An open letter to Sandy Alderson:
Dear Mr. Alderson,
We've spoken on the phone a few times and so I should probably call you "Sandy," but the truth is that you intimidate me. You're smart, it's pretty apparent that you don't have much use for those of my ilk (not that I blame you), plus you led an infantry platoon in Vietnam and I suspect you could still break my skinny frame like a dry twig if given a good reason.
No, I don't have any doubt whatsoever that you're smarter than me ... but I've got something that you don't have. I've got hundreds of readers who are, collectively, smarter than you and me and the entire membership of the World Umpires Association put together. Now, I don't know if you have any actual interest in limiting intentional walks, but in case you are interested, there are two popular options floating around out there among the fans.
The first would allow a batter to spurn a walk. That is, upon the completion of the walk he could simply start his plate appearance over again. There's a huge problem with this proposal, though, which is that if the pitcher wants to walk the batter once, why wouldn't he just do it again? There's another problem, too, one that I know you've already spotted ... We're trying to speed the games up, not slow them down. And while it's true that the biggest reason for long games is all the commercial time -- which MLB isn't complaining -- it's also true that allowing hitters to call "Do-over!" isn't going to help, either.
The second would force the catcher to remain crouched in his little catcher's box until the pitch has been caught. If he stands up or leaves the box, all baserunners move up, as if there'd been a wild pitch. Again, though, there are big problems with this. What's a catcher supposed to do if the pitch is right down the middle, but six feet off the ground? He might as well not even bother trying to catch it, but that slows down the game and also presents something of a safety hazard for the umpire. What's more, now we're asking the ump to determine whether or not the catcher is officially "crouched"? This just isn't practical. And more to the point, if a pitcher wants to walk the hitter, he can still throw four fastballs a foot outside.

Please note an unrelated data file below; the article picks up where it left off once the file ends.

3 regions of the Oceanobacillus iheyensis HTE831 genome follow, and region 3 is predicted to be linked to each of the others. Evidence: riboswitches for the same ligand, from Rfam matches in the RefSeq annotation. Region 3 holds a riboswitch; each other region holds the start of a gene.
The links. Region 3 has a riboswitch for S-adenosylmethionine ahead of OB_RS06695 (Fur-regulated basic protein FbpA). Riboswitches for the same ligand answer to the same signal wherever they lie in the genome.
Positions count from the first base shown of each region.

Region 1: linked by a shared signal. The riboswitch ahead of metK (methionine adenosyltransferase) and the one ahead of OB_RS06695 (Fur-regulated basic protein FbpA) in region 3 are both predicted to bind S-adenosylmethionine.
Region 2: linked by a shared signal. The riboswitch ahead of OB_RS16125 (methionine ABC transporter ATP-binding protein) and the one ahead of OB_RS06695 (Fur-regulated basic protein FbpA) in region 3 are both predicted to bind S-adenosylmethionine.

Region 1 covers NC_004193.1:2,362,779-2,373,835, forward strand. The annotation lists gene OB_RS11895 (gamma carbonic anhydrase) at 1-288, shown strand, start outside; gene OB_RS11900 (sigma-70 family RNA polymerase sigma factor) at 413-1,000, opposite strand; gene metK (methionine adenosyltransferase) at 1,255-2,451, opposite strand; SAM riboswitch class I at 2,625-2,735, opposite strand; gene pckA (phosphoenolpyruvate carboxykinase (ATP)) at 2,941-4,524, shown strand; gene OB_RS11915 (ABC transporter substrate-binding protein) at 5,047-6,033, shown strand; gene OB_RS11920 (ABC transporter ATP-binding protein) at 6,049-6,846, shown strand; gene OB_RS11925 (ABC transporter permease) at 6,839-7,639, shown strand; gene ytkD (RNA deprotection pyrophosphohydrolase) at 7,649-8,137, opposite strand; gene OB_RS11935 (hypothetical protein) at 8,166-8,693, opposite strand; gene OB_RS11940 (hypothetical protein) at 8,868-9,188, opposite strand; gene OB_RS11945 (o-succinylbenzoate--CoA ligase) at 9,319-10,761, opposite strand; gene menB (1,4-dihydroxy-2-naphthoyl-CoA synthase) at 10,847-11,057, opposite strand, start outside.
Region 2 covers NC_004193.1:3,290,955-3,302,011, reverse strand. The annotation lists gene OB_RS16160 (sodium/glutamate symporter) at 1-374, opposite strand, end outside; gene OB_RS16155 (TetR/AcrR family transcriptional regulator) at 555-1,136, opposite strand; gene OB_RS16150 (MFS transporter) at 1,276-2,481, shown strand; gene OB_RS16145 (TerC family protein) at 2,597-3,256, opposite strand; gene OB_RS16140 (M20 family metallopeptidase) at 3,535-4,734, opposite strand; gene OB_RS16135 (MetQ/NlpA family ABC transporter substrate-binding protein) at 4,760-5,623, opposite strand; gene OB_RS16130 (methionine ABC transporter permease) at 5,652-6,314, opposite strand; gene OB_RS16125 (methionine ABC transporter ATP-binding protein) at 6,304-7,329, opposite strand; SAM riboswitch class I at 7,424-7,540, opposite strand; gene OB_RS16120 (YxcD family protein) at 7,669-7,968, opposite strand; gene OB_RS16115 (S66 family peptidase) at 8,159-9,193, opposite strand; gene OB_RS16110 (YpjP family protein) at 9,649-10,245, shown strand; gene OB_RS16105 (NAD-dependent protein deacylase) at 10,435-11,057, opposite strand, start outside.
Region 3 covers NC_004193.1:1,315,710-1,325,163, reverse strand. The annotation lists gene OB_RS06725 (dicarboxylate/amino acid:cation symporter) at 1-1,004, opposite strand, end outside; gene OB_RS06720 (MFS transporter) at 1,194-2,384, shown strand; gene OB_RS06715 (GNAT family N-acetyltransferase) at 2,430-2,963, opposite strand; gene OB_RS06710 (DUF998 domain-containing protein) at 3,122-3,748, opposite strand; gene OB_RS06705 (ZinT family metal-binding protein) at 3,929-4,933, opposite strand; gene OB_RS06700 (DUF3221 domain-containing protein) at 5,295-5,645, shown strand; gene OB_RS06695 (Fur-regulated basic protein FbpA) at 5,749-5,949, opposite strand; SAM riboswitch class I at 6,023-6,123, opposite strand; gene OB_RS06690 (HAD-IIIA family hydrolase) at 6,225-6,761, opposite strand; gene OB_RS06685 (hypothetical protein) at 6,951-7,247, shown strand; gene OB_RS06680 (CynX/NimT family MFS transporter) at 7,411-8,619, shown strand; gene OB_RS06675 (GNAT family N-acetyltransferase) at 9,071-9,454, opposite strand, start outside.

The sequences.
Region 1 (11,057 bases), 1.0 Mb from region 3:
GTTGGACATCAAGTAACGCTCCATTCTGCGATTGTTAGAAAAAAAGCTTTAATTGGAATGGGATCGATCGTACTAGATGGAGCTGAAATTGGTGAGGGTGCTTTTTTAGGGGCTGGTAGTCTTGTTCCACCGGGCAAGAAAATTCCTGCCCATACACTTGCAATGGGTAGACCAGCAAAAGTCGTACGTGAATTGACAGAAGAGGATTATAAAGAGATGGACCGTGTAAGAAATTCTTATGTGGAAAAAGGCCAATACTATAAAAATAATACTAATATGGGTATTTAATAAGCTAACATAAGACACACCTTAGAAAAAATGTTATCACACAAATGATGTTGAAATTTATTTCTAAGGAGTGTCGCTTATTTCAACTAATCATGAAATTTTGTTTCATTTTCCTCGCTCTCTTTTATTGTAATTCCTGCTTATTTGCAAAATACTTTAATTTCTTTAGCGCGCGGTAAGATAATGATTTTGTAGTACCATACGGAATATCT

No, those just won't work. But Mr. Alderson, I do have something that will work. It's relatively simple and it won't end the intentional walk as we know it, but it will eliminate some of them, especially to the big boppers that people pay to see.
This rule will, however, require an addition to the official, in-game record-keeping. For every walk, the official scorer must note whether or not the plate appearance included a strike. If there was not a strike, that walk will be recorded as a "BB4," which is shorthand for "four-pitch walk." And here's the catch: if the same hitter is walked on four pitches later in the game, he gets two bases rather than one, with any runners forced forward as necessary. If there's a runner on second, he moves to third. If there are runners on second and third, the runner on second moves to third and the runner on third scores. Etc.
I don't know that I really care to argue for this rule. It's the best of a bad lot, but it adds a level of complexity for everybody involved, from the manager and the players to the fans at home. Do we really want to worry, in the ninth inning, whether that first-inning walk included a strike or not?
No, we probably don't. We're probably stuck with the rules exactly as they are, because the negatives that come with the alternative outweigh the positives.
The situation isn't hopeless, though. There wouldn't be so many intentional walks if the hitters weren't so dangerous, and the hitters wouldn't be so dangerous if some existing rules were enforced more than they've been. Body armor for batters was supposedly restricted last year, but then we see Barry Bonds wearing a gauntlet that looks like it could deflect bullets. Umpires are supposed to be calling the high strike, but most of them still have a ways to go. And hitters continue to abuse the batter's box, either destroying the lines or simply ignoring them. There's supposed to be a policy that prevents players from bulking up on steroids, but there's little reason to think the policy will be effective, even if it's enforced.
I know you're working on all of these things, Mr. Alderson. And I suspect you realize that there's no point in making new rules until we find out if the old ones will do the trick. Which they might, if given half a chance.
Master Rob Neyer
Senior writer Rob Neyer, whose Big Book of Baseball Lineups will be published in April by Fireside, will be appearing here regularly and irregularly during the offseason. His e-mail address is email@example.com.